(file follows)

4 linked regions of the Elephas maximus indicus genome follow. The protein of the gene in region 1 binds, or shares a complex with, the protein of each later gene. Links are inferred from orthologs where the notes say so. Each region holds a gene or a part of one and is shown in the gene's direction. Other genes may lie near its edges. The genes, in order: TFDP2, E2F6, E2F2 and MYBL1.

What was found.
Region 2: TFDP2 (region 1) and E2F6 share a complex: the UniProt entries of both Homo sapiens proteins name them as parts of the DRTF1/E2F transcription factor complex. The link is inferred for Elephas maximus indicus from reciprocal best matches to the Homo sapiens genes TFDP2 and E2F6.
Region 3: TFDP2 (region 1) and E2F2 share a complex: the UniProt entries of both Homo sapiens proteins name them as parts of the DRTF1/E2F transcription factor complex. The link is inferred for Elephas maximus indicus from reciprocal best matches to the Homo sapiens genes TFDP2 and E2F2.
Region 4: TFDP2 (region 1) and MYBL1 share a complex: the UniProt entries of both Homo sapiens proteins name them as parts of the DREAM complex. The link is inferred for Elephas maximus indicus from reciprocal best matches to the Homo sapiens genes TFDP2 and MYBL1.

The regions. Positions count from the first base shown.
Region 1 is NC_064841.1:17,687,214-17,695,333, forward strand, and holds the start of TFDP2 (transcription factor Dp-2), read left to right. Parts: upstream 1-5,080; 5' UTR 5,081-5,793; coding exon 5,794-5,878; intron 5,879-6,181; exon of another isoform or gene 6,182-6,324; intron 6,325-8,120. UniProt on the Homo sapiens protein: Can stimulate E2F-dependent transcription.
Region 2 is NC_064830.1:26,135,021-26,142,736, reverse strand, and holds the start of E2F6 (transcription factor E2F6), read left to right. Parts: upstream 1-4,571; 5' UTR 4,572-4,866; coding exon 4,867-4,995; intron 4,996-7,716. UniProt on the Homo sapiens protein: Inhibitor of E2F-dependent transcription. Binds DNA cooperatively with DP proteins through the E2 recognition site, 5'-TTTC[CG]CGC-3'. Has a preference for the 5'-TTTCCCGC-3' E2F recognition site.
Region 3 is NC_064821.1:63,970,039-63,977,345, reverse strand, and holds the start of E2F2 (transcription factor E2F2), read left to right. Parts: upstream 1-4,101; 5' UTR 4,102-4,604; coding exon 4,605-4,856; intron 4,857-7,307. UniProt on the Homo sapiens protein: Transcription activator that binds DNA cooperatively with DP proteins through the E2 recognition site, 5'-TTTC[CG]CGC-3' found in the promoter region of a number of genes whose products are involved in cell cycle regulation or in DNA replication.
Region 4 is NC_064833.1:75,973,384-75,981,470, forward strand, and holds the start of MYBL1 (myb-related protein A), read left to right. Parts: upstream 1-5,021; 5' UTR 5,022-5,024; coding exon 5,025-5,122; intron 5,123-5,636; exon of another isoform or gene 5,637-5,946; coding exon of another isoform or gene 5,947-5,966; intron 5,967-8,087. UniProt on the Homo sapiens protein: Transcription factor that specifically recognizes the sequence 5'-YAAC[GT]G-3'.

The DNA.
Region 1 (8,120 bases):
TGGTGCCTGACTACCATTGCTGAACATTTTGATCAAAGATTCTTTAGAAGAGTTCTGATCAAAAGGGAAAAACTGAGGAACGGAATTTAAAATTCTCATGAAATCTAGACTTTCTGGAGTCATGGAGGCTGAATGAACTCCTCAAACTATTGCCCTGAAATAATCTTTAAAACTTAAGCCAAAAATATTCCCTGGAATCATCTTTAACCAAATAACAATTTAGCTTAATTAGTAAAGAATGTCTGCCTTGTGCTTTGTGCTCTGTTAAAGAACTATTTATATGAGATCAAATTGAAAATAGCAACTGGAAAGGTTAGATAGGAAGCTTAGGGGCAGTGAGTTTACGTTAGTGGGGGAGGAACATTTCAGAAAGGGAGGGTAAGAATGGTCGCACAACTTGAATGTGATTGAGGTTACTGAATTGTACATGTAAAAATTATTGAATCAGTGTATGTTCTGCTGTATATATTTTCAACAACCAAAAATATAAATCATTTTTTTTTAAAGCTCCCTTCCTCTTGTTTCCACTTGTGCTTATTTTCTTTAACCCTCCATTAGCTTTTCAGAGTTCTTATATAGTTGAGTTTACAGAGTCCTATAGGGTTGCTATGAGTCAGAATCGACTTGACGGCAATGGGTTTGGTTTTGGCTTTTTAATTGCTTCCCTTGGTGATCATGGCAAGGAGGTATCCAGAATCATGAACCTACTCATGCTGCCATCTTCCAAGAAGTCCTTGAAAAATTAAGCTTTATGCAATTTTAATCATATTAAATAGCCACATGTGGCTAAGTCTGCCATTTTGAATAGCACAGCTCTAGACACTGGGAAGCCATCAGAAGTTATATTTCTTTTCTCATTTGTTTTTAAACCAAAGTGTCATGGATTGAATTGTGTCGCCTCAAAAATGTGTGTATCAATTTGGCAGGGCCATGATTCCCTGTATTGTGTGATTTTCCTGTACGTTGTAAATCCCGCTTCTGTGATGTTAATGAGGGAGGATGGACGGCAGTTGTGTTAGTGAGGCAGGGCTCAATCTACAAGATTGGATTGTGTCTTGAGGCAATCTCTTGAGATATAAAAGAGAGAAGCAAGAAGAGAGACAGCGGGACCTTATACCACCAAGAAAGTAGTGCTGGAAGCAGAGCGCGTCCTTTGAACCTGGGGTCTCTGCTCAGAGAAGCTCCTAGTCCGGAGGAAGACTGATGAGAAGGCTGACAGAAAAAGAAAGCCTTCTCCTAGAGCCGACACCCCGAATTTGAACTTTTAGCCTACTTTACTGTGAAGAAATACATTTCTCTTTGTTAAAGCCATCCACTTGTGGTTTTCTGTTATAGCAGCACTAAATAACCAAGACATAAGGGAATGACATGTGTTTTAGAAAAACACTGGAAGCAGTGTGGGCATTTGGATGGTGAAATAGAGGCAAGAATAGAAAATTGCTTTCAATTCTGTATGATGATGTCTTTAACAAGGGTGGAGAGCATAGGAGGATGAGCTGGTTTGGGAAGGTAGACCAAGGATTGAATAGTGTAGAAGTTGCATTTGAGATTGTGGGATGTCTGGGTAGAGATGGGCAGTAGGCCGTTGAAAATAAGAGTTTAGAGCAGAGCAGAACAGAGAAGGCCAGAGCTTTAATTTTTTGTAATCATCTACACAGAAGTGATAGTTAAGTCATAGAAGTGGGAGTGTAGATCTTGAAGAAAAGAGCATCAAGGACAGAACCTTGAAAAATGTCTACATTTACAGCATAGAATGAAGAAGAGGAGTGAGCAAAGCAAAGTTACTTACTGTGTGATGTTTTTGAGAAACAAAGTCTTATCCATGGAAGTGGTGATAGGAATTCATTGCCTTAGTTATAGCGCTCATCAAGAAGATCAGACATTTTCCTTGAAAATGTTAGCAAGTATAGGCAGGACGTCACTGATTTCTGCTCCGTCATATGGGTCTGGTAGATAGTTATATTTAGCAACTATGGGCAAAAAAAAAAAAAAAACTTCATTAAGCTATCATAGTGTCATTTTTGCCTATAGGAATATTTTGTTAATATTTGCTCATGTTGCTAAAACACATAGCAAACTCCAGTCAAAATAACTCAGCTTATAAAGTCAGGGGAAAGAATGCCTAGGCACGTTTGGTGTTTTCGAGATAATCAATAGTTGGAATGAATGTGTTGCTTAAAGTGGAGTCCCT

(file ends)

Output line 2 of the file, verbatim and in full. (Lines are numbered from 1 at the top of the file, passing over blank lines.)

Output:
What was found.